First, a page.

Maaser Sheni, Chapter Three, Mishnah Eleven



Our mishnah deals with a deer that was bought with maaser sheni money and then something happened to it that caused it to become inedible.


Mishnah Eleven

1)      If a deer which had been bought with maaser sheni money died, it must be buried together with its hide.

a)      Rabbi Shimon says: it may be redeemed.  

2)      If it was bought alive and slaughtered and it then became unclean, it may be redeemed.

a)      Rabbi Yose says: it must be buried.

3)      If it was bought slaughtered and it became unclean, behold it is like produce.



Section one: When the deer dies it cannot be eaten—it is called “nevelah.” All that can be done with it is to give it to the dogs. However, since it is maaser sheni, it cannot be used to feed dogs. The first opinion in the mishnah holds that it cannot be redeemed in order to be given to the dogs, because one does not redeem holy things, like maaser sheni, in order to feed them to animals. In addition, its hide must also be buried, because he shouldn’t have bought a deer with maaser sheni money, because a deer cannot be used as a sacrifice (see above 1:4).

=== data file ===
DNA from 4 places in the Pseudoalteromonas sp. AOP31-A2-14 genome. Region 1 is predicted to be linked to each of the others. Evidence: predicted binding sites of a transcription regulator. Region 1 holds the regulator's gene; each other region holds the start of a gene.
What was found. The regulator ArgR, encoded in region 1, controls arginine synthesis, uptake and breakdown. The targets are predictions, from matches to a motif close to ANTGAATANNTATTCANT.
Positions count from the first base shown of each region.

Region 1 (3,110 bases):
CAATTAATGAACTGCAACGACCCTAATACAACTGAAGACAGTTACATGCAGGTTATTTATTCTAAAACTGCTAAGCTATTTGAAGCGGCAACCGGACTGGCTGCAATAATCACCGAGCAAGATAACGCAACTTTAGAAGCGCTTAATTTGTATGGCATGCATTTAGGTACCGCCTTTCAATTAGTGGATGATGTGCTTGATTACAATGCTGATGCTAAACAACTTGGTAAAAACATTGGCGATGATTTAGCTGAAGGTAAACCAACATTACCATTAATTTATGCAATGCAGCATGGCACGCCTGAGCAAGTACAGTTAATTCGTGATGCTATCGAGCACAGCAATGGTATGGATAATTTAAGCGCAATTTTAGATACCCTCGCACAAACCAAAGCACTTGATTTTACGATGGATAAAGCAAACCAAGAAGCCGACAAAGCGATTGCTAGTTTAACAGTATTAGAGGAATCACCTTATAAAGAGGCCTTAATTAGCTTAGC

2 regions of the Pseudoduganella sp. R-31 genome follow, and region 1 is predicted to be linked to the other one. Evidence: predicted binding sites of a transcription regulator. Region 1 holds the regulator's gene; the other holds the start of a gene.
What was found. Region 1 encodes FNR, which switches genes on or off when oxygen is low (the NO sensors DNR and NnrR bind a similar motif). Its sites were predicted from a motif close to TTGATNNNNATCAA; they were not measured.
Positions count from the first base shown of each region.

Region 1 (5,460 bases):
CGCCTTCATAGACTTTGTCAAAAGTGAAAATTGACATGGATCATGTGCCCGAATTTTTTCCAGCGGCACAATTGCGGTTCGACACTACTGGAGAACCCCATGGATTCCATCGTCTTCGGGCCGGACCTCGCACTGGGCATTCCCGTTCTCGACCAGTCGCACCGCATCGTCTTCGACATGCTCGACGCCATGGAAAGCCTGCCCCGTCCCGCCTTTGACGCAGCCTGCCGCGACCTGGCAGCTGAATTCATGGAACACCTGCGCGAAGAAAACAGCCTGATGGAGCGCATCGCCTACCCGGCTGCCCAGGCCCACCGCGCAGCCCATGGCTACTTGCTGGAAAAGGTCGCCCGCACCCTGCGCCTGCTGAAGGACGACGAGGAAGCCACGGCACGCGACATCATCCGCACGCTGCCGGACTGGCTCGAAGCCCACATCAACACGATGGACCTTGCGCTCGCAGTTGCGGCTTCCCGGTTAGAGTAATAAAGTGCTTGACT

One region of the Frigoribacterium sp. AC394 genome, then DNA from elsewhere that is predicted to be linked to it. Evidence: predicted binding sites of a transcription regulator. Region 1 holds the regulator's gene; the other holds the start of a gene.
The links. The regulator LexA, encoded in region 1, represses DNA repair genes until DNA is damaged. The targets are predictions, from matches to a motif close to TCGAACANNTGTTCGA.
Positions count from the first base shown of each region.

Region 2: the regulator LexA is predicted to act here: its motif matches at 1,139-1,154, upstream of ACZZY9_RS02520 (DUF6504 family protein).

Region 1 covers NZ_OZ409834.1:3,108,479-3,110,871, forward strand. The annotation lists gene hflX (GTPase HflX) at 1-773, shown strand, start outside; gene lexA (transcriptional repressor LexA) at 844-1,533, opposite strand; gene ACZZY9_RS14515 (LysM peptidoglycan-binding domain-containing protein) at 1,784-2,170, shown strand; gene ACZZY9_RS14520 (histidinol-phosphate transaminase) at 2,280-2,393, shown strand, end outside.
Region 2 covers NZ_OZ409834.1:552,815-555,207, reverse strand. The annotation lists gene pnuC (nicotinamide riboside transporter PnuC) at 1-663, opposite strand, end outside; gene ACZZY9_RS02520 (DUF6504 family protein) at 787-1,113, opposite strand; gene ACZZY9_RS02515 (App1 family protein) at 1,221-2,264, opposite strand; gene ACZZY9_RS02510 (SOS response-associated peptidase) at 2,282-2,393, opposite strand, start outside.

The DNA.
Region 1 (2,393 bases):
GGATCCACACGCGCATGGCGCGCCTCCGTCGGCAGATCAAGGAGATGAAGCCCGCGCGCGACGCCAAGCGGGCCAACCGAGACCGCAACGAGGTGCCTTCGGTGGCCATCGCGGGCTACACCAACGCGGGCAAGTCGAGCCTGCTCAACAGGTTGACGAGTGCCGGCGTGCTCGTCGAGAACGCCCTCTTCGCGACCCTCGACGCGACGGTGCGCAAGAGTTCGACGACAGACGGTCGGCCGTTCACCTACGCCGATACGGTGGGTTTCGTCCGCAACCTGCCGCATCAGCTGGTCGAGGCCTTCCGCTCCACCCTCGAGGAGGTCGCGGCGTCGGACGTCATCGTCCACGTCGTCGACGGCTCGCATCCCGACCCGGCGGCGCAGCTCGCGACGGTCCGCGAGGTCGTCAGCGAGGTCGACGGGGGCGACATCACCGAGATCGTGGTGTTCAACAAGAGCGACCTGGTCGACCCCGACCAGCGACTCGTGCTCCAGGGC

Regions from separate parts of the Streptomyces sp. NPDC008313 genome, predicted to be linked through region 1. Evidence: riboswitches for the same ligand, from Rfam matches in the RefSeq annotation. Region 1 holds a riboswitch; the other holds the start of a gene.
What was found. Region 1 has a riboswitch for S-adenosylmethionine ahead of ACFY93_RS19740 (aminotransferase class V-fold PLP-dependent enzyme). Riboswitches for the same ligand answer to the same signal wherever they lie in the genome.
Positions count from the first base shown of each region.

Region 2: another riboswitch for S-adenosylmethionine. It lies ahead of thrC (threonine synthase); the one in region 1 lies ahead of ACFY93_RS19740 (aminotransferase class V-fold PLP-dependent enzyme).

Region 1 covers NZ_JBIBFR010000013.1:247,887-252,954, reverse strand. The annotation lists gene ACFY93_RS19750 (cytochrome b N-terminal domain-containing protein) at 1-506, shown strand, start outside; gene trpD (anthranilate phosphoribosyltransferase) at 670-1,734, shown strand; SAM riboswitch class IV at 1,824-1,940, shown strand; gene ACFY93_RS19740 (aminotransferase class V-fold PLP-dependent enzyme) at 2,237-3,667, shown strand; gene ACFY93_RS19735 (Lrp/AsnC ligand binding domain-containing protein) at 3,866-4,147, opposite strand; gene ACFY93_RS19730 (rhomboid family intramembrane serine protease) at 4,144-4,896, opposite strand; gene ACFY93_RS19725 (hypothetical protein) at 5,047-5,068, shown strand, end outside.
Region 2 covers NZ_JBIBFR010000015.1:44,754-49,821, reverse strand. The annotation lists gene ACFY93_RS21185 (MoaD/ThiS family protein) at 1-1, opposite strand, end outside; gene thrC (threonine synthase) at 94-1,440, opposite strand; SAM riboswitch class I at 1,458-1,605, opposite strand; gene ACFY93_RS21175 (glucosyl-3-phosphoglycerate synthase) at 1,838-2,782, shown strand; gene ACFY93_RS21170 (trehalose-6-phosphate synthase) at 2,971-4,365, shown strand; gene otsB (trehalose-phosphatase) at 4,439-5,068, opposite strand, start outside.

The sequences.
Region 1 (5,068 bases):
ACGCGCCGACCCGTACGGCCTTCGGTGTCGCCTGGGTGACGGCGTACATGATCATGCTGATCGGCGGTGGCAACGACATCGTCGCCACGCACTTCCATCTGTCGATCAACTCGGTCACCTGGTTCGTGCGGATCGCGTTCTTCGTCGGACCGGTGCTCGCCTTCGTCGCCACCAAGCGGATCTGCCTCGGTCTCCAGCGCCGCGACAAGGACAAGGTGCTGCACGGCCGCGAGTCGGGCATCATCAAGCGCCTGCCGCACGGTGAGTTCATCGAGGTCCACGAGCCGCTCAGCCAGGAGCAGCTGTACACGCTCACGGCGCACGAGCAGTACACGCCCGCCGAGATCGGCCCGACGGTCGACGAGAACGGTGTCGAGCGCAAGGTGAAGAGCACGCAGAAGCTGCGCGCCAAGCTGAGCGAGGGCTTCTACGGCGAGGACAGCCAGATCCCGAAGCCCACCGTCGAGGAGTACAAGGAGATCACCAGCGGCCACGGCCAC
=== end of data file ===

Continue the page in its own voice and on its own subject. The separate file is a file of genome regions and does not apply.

Rabbi Shimon says that one can redeem maaser sheni in order to feed it to animals.

Section two: If he slaughtered it and then it became unclean, the first opinion holds that it may be redeemed, as is the rule with other produce that was bought with maaser sheni money and then became impure (see yesterday’s mishnah.) Commentators note that even Rabbi Judah, who in yesterday’s mishnah said that the produce must be buried, here agrees that it can be redeemed. Since he bought it alive and it would not be difficult to carry it to Jerusalem, it is not governed by the law—“when you are far from the place.” It can be redeemed like maaser sheni itself, which everyone agrees can be redeemed if it becomes impure.

Rabbi Yose says that it must be buried. He treats this deer as if it had died, and therefore it must be buried.

Section three: If it was bought when it was already slaughtered and then became impure, then it is treated like maaser sheni produce. This means that the same debate that we saw in yesterday’s mishnah applies here. The sages say that it may be redeemed, whereas Rabbi Judah says that it may not.